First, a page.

Strzok hearing devolves into partisan fighting after FBI agent declines to answer questions on Russia probe

Peter Strzok's hearing before Capitol Hill on Thursday quickly devolved into rancorous partisan bickering after the controversial FBI agent declined to answer questions about special counsel Robert MuellerRobert (Bob) Swan MuellerTrump says he'll release financial records before election, knocks Dems' efforts House impeachment hearings: The witch hunt continues Speier says impeachment inquiry shows 'very strong case of bribery' by Trump MORE's Russia investigation.

Strzok declined to answer the first question from Rep. Trey GowdyHarold (Trey) Watson GowdyFive landmark moments of testimony to Congress Conway spars with Wallace on whether White House will cooperate with impeachment inquiry after formal vote Gowdy: I '100 percent' still believe public congressional hearings are 'a circus' MORE (R-S.C.), the chairman of the House Oversight and Government Reform Committee, about how many people he interviewed in the first week of the federal Russia probe — on the instructions of the FBI general counsel. 

ADVERTISEMENT

"Based on that, I will not answer that question because it goes to matters related to the ongoing investigation," Strzok told lawmakers. 

House Judiciary Committee Chairman Bob GoodlatteRobert (Bob) William GoodlatteUSCIS chief Cuccinelli blames Paul Ryan for immigration inaction Immigrant advocacy groups shouldn't be opposing Trump's raids Top Republican releases full transcript of Bruce Ohr interview MORE (R-Va.), who was overseeing the hearing, almost immediately stepped in, threatening contempt proceedings: "Mr. Strzok, you are under subpoena and are required to answer the question."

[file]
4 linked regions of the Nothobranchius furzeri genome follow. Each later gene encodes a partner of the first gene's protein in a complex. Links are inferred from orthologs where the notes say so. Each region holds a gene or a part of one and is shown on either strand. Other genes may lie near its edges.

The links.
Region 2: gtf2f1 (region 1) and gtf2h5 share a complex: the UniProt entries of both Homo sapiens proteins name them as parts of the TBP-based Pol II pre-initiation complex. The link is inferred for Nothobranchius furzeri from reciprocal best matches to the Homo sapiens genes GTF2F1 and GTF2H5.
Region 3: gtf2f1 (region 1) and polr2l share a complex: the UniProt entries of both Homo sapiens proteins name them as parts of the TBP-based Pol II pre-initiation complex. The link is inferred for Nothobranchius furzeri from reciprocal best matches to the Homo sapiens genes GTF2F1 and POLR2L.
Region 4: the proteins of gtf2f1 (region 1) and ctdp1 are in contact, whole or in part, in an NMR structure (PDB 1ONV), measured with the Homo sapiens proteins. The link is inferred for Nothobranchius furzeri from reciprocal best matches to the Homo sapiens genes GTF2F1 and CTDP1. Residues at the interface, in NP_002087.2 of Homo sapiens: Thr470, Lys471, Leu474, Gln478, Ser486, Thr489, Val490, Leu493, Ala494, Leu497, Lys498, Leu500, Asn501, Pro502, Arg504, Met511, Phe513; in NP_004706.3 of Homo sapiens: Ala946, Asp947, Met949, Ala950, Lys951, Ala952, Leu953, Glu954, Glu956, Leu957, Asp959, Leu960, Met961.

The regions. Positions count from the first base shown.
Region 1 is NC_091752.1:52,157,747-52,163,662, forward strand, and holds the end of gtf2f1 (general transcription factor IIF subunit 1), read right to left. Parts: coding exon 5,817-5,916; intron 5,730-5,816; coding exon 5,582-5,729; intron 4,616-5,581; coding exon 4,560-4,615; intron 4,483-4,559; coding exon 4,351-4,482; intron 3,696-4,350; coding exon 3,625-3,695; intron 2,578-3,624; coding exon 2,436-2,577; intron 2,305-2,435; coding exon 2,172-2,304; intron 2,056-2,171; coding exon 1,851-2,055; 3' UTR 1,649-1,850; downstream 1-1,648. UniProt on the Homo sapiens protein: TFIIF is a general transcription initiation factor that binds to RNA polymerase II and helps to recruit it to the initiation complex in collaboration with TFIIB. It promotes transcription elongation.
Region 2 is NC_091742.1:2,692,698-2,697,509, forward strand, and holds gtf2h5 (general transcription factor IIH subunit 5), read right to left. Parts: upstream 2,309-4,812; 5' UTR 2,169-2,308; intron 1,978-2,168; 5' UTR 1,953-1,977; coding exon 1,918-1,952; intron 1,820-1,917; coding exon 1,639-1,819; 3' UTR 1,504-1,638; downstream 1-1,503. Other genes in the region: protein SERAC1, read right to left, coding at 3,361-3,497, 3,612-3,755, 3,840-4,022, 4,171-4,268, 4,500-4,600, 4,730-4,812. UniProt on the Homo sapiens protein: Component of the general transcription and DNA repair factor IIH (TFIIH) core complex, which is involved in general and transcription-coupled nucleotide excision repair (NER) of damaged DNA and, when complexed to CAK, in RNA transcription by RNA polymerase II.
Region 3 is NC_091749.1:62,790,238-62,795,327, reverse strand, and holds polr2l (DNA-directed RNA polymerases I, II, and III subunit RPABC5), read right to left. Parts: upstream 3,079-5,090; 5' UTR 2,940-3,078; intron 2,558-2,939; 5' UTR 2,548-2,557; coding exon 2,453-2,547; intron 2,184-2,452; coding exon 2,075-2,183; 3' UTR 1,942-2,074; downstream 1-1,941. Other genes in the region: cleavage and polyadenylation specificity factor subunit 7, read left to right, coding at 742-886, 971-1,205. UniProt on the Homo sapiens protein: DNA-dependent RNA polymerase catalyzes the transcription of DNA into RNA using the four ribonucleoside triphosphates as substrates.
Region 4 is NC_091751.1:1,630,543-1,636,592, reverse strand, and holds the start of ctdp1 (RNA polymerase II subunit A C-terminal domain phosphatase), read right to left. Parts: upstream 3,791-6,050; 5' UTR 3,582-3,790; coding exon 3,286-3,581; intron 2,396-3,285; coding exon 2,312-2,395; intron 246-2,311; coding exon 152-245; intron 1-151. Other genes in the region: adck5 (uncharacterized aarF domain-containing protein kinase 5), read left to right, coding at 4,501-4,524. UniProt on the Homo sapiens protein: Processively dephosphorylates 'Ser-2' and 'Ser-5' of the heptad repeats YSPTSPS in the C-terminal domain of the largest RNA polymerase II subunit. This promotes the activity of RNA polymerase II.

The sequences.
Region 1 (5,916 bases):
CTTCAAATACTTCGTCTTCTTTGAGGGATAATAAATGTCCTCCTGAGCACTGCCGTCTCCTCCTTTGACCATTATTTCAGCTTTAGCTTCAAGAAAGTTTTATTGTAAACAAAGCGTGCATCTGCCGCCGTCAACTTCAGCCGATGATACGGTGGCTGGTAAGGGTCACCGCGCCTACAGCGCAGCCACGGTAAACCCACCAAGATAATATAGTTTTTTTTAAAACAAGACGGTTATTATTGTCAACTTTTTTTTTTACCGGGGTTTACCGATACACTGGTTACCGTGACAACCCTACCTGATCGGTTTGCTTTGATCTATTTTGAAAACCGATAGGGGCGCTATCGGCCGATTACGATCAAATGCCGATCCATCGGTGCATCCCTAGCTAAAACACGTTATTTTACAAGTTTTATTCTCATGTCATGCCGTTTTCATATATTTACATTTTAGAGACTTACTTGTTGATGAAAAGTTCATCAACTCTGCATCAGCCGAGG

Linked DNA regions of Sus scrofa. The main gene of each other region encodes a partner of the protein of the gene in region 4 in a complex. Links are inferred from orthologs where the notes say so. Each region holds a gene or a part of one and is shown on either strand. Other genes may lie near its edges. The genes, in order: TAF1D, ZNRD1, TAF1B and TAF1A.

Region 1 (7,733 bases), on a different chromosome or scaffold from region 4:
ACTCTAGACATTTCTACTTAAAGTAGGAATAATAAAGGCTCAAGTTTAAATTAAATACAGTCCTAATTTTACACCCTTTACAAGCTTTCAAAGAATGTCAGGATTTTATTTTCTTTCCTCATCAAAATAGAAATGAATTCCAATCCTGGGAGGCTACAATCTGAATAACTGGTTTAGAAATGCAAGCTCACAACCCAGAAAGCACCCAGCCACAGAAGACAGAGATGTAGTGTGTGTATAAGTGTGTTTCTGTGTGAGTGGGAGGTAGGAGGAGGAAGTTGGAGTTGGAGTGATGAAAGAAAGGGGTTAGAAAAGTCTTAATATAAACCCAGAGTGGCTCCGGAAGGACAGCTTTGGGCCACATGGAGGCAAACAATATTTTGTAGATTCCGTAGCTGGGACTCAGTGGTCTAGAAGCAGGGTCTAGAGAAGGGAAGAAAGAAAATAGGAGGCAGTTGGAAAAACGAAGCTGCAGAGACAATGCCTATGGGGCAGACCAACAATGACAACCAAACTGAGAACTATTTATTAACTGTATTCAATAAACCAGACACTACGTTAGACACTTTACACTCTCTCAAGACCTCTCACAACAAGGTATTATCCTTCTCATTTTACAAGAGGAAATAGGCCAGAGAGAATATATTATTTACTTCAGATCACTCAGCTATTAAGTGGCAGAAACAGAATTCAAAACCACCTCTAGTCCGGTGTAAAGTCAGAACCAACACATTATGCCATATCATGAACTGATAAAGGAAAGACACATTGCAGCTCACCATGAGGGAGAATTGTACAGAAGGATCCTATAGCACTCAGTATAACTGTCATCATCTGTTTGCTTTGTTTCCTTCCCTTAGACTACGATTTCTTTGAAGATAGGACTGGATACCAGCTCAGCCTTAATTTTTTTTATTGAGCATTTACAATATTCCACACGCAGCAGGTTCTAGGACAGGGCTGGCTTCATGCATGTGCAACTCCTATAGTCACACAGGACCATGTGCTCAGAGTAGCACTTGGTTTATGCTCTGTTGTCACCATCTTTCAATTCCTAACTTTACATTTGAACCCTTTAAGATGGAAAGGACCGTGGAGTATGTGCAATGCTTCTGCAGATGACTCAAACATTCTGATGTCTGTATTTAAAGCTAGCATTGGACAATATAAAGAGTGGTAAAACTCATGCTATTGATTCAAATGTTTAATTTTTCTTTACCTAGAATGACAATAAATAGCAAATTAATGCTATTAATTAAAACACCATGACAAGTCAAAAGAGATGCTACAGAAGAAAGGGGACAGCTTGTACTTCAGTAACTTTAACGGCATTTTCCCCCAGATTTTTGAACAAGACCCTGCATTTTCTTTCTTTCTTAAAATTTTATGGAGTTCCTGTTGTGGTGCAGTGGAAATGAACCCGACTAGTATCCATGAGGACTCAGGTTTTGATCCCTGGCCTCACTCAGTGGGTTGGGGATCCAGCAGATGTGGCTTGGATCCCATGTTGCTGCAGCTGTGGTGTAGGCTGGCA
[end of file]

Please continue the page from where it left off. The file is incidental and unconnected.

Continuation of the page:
Strzok disputed the notion that he was there under subpoena, arguing that he appeared before the committees voluntarily. 

"You have not stated a valid legal basis for not responding to a question from a member of the House of Representatives," Goodlatte replied.

Rep. Jerrold Nadler (D-N.Y.) tried to step in with "point of order" interjections repeatedly, stating that Republicans know he is not able to answer questions about an ongoing federal probe.

Goodlatte, however, batted down his objections as "not valid" and "not well taken." 

Democrats continued to raise objections to Goodlatte, whose refusal to entertain them drew outraged disbelief and laughter from the other side. 

"The chairman is not being proper," Nadler said of Goodlatte.

"The chairman is being proper," Goodlatte replied.

An exchange between Gowdy and Strzok also became heated.

Strzok claimed Gowdy had twisted his words upon answering a question about Mueller’s decision to remove him from the team overseeing the probe into Russian influence in the 2016 presidential race, stating that he did not “appreciate” what he originally said being “changed.”

"I don’t give a damn what you appreciate, Agent Strozk," Gowdy replied. “I don't appreciate having an FBI agent with an unprecedented level of animus working on two major investigations during 2016.”

Strzok and former FBI lawyer Lisa Page, with whom he was having an affair, exchanged text messages critical of President TrumpDonald John TrumpLawmakers prep ahead of impeachment hearing Democrats gear up for high-stakes Judiciary hearing Warren says she made almost M from legal work over past three decades MORE during the 2016 campaign.

He was also an investigator in the probe into former Secretary of State Hillary ClintonHillary Diane Rodham ClintonWill the Horowitz report split the baby? Gabbard commemorates John Lennon's passing by singing 'Imagine' Bannon: Clinton waiting to enter 2020 race and 'save the Democratic Party from Michael Bloomberg' MORE's private email server.

Updated at 11:54 a.m.